The moment your bundle of joy entered the world was likely the happiest of your life. This little human for you to mold, teach, inspire, and guide on their journey through life. Can you remember the moment? Joy, excitement, anticipation, and fear all rolled into one big ball of emotion.
However, reality has set in, and your concoction of emotions around a big life change has likely been replaced by one overwhelming feeling: exhaustion. In the first two years of a newborn’s life, parents on average lose six months’ worth of sleep. Just as you want to get frustrated with the little one, you remember that most of that sleep loss is because the babies themselves can’t sleep.
Don’t panic! There are quick tricks that you can start implementing today to help you both sleep better. If sleep has become a foreign concept for your family, a fairytale of a life you once used to live, these are the tips for you.
- Create the Perfect Ambiance
There are people out there who can pass out regardless of noise and brightness, but they’re the minority. We’re not quite sure how you do it, but we applaud you. For the rest of us, we need a dark room, a comfortable temperature and some peace and quiet. Your baby likely needs this too. For naps and nights, be sure to set the mood.
Try black out window shades, aromatherapy, and a cool temperature to help them on their way to dreamland. To mask noise, use a sound machine (bonus points if you can control it via your phone!). Brown noise has shown to be most effective for pediatric sleep, but try a variety of sounds to see what works best for your family.
- Create a Soothing Night Time Routine
Whether it’s bath time, nursery rhymes, sweet lullabies or a nightly reenactment of the Scandal scene where Eli and Quinn belt “Baby One More Time,” routine is key when putting your little one to sleep. Keep the same routine regardless of who is on bedtime duty, and if you have multiple children, get them all on the same page with the routine. A comforting bedtime routine that follows a predictable pattern every night helps give your baby a heads up that it’s time to put their head down.
- Familiarity and Associations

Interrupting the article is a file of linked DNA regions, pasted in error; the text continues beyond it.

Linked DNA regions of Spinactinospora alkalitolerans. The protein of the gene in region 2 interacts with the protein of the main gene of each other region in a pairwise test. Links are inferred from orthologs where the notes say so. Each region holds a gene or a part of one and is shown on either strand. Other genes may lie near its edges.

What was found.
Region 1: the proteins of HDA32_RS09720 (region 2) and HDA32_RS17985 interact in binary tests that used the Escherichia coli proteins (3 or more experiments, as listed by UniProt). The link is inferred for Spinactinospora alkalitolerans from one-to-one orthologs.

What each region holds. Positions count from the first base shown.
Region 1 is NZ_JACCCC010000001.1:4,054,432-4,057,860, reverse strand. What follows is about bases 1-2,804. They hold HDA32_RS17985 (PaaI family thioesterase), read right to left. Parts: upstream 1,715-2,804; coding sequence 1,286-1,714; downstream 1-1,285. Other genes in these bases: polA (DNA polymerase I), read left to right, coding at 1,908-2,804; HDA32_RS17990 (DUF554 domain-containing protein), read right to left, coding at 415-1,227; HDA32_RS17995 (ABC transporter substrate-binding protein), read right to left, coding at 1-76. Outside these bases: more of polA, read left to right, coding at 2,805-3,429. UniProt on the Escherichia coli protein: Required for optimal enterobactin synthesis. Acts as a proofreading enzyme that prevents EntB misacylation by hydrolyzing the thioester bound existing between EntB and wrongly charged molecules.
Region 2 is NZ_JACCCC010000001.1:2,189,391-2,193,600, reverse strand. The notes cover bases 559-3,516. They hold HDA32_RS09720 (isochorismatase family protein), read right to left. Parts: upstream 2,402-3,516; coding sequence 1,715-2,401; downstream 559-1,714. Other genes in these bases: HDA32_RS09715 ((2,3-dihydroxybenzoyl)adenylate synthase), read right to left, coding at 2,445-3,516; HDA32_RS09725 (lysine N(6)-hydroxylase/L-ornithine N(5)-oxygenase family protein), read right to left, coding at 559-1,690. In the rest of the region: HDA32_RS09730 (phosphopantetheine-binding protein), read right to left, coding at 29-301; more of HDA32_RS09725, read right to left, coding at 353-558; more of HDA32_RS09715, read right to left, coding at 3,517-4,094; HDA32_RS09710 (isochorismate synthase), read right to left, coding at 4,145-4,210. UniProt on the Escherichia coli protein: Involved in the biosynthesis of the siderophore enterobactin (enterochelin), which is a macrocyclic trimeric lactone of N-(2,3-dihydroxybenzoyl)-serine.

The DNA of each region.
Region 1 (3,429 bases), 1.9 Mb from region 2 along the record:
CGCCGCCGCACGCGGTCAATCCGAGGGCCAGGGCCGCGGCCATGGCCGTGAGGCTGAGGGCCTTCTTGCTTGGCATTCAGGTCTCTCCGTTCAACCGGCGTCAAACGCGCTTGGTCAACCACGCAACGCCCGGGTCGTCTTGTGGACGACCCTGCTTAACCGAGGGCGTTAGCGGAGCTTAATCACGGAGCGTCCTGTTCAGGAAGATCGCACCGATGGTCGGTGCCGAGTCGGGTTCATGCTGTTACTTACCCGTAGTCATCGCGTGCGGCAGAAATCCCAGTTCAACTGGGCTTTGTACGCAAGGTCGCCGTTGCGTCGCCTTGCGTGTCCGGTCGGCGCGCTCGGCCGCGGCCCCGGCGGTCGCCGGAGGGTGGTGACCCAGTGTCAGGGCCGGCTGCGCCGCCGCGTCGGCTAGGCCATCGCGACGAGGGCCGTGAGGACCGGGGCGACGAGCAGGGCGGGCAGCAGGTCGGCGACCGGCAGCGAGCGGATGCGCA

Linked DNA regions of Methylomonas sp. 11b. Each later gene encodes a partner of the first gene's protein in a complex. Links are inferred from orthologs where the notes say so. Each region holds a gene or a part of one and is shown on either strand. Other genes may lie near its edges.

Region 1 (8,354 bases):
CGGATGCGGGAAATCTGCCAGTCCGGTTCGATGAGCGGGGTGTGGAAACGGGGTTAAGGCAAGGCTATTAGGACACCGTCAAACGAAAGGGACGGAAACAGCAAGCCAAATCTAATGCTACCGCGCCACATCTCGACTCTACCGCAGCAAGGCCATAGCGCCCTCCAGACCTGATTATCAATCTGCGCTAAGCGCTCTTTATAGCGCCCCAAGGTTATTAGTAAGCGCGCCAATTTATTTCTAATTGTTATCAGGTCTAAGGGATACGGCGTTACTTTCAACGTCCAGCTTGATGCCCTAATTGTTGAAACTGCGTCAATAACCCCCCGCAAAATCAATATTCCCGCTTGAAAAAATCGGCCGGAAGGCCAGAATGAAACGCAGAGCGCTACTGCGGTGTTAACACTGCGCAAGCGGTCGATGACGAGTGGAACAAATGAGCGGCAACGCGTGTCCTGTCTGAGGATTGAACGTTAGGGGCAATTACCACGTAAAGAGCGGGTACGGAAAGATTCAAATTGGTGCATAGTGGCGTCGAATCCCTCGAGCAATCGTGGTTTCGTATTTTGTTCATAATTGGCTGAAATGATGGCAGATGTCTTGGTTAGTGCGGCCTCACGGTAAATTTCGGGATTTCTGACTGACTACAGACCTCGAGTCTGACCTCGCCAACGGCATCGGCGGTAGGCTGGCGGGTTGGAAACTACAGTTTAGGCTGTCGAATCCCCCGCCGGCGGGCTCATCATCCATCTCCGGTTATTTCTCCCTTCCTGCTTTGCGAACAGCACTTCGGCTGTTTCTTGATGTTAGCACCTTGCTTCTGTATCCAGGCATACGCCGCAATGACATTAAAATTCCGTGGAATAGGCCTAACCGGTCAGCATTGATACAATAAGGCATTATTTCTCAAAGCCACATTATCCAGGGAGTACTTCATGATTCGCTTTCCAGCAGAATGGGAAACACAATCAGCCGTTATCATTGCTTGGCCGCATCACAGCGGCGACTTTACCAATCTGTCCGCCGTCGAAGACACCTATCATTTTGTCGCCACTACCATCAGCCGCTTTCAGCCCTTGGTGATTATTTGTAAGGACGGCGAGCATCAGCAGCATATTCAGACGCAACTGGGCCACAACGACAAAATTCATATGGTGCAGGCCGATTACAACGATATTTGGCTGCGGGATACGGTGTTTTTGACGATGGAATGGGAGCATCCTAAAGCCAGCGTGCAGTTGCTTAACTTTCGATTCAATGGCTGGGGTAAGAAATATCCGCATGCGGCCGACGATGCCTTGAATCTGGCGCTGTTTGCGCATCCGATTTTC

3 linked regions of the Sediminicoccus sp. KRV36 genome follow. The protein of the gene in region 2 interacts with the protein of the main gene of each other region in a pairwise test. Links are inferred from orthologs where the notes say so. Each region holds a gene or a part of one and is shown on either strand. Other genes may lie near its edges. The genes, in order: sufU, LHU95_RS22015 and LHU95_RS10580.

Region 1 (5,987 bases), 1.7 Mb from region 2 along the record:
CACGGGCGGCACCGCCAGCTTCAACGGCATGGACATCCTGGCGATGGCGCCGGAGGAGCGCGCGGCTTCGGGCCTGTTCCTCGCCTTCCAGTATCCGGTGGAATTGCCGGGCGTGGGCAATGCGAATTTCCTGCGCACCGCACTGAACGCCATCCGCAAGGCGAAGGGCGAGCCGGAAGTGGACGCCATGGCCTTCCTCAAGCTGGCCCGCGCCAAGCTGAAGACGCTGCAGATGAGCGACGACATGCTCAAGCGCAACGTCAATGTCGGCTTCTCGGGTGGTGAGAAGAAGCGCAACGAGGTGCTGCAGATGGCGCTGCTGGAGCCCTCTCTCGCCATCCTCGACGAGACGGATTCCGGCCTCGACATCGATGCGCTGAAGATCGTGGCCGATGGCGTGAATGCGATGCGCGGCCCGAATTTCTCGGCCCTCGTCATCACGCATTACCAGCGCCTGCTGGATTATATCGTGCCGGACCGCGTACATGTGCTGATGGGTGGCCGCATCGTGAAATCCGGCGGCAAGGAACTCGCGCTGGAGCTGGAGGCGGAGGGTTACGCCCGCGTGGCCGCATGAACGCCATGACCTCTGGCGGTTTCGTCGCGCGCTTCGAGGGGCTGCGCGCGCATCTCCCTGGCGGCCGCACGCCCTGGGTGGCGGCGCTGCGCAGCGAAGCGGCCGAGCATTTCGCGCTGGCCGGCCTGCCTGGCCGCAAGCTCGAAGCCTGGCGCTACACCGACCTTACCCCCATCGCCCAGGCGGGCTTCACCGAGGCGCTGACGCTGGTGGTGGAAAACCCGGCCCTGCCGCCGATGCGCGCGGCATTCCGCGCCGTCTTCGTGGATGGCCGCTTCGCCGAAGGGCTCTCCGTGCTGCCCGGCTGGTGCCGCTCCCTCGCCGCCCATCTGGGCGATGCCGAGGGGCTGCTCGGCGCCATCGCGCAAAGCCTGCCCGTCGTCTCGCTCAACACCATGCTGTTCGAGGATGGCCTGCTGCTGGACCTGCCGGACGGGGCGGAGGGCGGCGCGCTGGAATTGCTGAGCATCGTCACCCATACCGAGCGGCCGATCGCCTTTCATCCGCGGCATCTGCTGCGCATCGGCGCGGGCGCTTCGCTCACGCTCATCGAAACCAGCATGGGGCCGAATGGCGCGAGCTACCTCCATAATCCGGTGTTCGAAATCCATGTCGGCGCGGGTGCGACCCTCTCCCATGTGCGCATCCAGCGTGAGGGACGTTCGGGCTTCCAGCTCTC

Having your baby fall asleep with or surrounded by what they will wake up to will help your baby better fall back asleep. This practice, known as sleep association, focuses on creating a familiar cue to tell your baby it’s time for sleep. If they wake up in the night, they’ll hear or have the sleep association, so they know it’s ok to go back to sleep independently (even if you’re not home).
To implement this, think about elements that are already in your child’s life. It could be a binkie, a soft lovie, or a familiar sound. As long as it is something your baby can implement without your help, you are giving them a very useful self-soothing tool. Be sure to avoid sleep crutches like rocking, singing, nursing, patting, as these are things your baby cannot recreate without your help.
- Timing is Everything
Whether it is making sure you leave enough time to get your little one to soccer practice, making time to help them with their volcano science project, or remembering what time Paw Patrol comes on so you don’t relive a terrible tantrum, timing is key. Sleep is no exception! The moment your little one starts to get drowsy it is time to move into bedtime mode. This doesn’t mean skipping the associations or the routine. Rather, it might mean moving them forward a bit. The goal is for your baby to be drowsy but not conked out by the time they hit their bed.
Of all the tips, this one can be the biggest challenge at first, especially if you’re on the road. However, if you implement all of these strategies, the transition period will be brief, and the result will be more restful sleep for you both.
Of course, this isn’t a full proof plan because every baby is unique and every family has different parenting ideals. However, we’ve seen countless families see success with these hacks. Give them a try and let us know what you think! Those continuing to feel overwhelmed or who want personalized support can always rely on one of our favorite sleep consultants—check out our list here.
Remember the sleepless nights won’t last forever, and while you might feel frustrated in the moment, as a parenting community we are in this together. Breathe, and don’t be too hard on yourself. It won’t always be easy but it will be worth it.